the research notes that drought conditions in Russia and China, and subsequent global wheat shortages, contributed to higher food prices in Northern Africa and may have helped catalyze and sustain the Tunisian and Egyptian uprisings in 2011. Syria’s ongoing
    conflict was preceded by five years of devastating droughts, coupled with unresponsive state institutions, and overgrazing that decimated livestock, devastated 75 percent of crops in some regions, and forced millions to migrate to urban areas. In both rural areas affected by water and land insecurity, and urban areas burdened by inadequate support systems,
    antigovernment forces were emboldened. It is the MAB’s hope that a better understanding of these types of cascading climate-related impacts, along with proactive efforts, can help avoid similar future conflicts. ‘

  6. nyp says:

    Just one more, though you really should read the entire report:
    “To fight and win our nation’s most complex wars, the military relies on a “total force” concept and certain capabilities that exist only in the National Guard, reserves, or Army Corps of Engineers. Yet the Guard, reserves, and the ACE already are being called on more frequently to battle wildfires, respond to flooding and major snow events, and move water to drought-stricken areas, at home and abroad. We believe that the increased frequency, duration, and magnitude of these extreme weather events will stress these organizations’ capacities and increase the degree to which active forces will be called on in DSCA missions. While response to HA/DR and other related missions should not be a force-sizing parameter for active forces, the increased demand on the Guard, reserves, and ACE must be factored into future war plans. Planners should not assume that all forces will be able to deploy on short notice.”

  7. Winston Smith says:

    That’s right, AGW lead to those Arab uprisings, not this:

  8. nyp says:

    Remarkable to me that people here, starting with Thomas Mitchell, do not believe that there are serious geostrategic implications to desertification, mass migration, flooding of coastal areas, breakup of arctic icepacks, shifts in temperate zones, ….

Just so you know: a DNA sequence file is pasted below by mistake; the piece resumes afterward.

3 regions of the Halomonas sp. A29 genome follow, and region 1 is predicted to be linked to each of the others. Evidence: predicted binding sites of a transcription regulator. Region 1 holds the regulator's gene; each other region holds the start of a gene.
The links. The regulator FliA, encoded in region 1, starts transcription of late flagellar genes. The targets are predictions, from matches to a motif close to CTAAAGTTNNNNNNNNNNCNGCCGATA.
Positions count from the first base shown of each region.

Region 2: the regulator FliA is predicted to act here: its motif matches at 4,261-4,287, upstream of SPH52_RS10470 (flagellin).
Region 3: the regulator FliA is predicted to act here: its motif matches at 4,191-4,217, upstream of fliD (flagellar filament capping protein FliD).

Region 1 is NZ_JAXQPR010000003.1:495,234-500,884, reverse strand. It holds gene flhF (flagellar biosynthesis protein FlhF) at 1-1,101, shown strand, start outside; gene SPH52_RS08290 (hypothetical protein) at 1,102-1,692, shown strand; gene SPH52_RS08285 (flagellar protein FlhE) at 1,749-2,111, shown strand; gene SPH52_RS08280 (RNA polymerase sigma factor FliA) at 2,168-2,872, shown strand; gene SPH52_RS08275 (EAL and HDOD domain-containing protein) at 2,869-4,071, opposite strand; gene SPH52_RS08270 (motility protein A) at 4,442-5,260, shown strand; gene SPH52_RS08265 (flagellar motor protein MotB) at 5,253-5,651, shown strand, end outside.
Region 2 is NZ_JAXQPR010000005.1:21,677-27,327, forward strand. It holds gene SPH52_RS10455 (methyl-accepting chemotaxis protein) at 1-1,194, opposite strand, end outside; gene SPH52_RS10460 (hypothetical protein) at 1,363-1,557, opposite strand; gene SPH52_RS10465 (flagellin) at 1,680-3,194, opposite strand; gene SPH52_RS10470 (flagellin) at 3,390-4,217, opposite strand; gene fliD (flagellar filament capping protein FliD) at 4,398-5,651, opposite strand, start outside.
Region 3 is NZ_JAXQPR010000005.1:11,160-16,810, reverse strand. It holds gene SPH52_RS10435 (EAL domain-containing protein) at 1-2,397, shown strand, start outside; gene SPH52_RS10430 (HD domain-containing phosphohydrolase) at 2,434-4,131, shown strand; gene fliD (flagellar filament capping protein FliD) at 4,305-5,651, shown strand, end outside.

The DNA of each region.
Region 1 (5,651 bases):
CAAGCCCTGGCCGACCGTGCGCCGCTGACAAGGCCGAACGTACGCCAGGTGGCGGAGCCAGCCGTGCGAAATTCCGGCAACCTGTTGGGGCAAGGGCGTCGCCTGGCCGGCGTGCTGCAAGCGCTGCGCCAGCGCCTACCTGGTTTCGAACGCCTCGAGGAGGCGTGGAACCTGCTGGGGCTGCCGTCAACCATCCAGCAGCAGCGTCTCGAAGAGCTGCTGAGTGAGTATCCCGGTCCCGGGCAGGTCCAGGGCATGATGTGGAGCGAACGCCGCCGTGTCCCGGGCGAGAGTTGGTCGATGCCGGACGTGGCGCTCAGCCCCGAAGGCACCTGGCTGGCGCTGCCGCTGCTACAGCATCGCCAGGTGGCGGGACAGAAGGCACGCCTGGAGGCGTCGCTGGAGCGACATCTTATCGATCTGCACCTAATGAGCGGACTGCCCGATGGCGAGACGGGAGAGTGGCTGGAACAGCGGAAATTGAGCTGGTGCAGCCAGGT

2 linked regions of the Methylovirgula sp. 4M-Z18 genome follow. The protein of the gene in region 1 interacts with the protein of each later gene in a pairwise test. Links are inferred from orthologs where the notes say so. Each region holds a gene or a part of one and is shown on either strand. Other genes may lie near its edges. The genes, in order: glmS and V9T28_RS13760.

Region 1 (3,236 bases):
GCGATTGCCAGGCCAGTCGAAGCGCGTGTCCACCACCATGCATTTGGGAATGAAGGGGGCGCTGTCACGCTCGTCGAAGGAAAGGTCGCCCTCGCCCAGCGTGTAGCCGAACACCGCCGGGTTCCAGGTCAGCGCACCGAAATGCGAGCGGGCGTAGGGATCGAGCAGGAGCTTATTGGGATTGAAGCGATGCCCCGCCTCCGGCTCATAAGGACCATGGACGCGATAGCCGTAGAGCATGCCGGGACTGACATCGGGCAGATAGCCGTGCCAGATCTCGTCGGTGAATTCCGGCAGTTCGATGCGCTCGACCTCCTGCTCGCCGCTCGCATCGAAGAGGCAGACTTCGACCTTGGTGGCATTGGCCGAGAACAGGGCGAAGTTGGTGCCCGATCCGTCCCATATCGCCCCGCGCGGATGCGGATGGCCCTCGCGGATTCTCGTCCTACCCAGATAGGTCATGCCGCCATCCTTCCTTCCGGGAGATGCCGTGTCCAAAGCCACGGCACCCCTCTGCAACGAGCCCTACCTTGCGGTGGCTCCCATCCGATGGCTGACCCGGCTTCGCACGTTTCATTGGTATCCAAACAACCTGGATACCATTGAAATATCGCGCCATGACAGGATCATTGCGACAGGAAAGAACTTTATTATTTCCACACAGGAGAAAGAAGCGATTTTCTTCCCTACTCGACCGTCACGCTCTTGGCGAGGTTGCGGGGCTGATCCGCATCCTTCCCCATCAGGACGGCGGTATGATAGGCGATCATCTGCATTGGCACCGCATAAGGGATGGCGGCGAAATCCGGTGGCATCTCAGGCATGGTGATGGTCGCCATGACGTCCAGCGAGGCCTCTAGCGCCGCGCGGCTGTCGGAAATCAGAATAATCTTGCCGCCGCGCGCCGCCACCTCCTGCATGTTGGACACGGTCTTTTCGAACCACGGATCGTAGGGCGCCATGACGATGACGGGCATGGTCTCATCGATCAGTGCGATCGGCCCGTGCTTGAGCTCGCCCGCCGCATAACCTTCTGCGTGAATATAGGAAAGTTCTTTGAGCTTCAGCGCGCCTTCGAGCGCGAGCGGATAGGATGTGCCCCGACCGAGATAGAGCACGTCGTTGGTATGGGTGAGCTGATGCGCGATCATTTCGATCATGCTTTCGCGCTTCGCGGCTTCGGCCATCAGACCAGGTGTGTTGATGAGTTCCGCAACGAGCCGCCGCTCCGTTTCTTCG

9. Steve says:

    Alarmist. Doomsayer. Scaremonger.

  10. Rincon says:

    Wrong, Steve. A doomsdayer is someone who predicts a catastrophe. Nyp’s quotes merely state that global warming can cause military and foreign policy problems. The only people who wouldn’t accept that are the antiscience types that refuse to acknowledge those possibilities.

  11. Yep, it is those anti-science conservatives who are afraid of GMOs …

  12. nyp says:

    Just a thought: wouldn’t the “best memorial for our soldiers” be to not engage in land wars in Eurasia on the basis of phony factual premises?


  13. Steve says:

    You aren’t paying attention Nyp. I have never been supportive of the second Iraq invasion and Winston is (and was) dead set against it and many other similar things.

  14. Winston Smith says:

    Steve, remember, petey has only been trained to debate mainstream conservative Republicans, not those people that have moved beyond the false left/right paradigm and recognize the bullshit from both sides of the aisle.

  15. nyp says:

    I guess i did not appreciate that when Thomas Mitchell accuses the President of “bugging out” in Iraq, and when he says that the proper memorial to our troops is “victory,’ he isn’t actually advocting policies that are more agressive than what the President is actually pursuing.

  16. Steve says:

    If you are in it, you better win it.

    What Mitch is saying is more about the lessons we SHOULD have learned from Vietnam.

    Sadly, it certainly appears we have not.

    Rand Paul said some good things this morning to Charlie Rose and Gale King…and Charlie obviously hates Rand Paul.
    Especially obvious when Rand Paul clearly restated his opposition for the Iraq Invasion.

    You guys simply have stop being partisan and start looking at the messages from individual candidates.

  17. Rincon says:

    “Yep, it is those anti-science conservatives who are afraid of GMOs” I was wondering when someone would point that out The same applies to those who want nuclear power eliminated at all costs. Conservatives certainly don’t have a monopoly on anti-science attitudes. They just exhibit it on a more regular basis than most others.

  18. Steve says:

    Nyp used the word “are” where you read the word “can” The two are mutually exclusive.
    Nyp’s statement remains Alarmist. Doomsayer. Scaremonger.

  19. Athos says:

    This odious cretin is repugnant to decent Americans. To say he simply has no clothes is to ignore his obvious plan to “fundamentally transform” this country into a third world cesspool. (AKA Communist Socialist Republic).

    It’s all Ø knows, and the real shame is the “useful idiots” that blindly regurgitate their marching orders are being used by the Democratic Party Plouffe boy trolls.

    And Rinny, when Algore gives up his mansions, private jets, and SUVs, THEN you have a right to preach to me about AGW. Otherwise, you’re as big a hypocrite as he is (but too dumb to cash in on it)

  20. Rincon says:

    There are profiteering preachers. Does that make the Bible untrue? Similarly, Al Gore’s actions have nothing at all to do with the validity or invalidity of climate change. Besides, I think he still buys carbon offsets. You don’t resent the rich, do you?

  21. Steve says: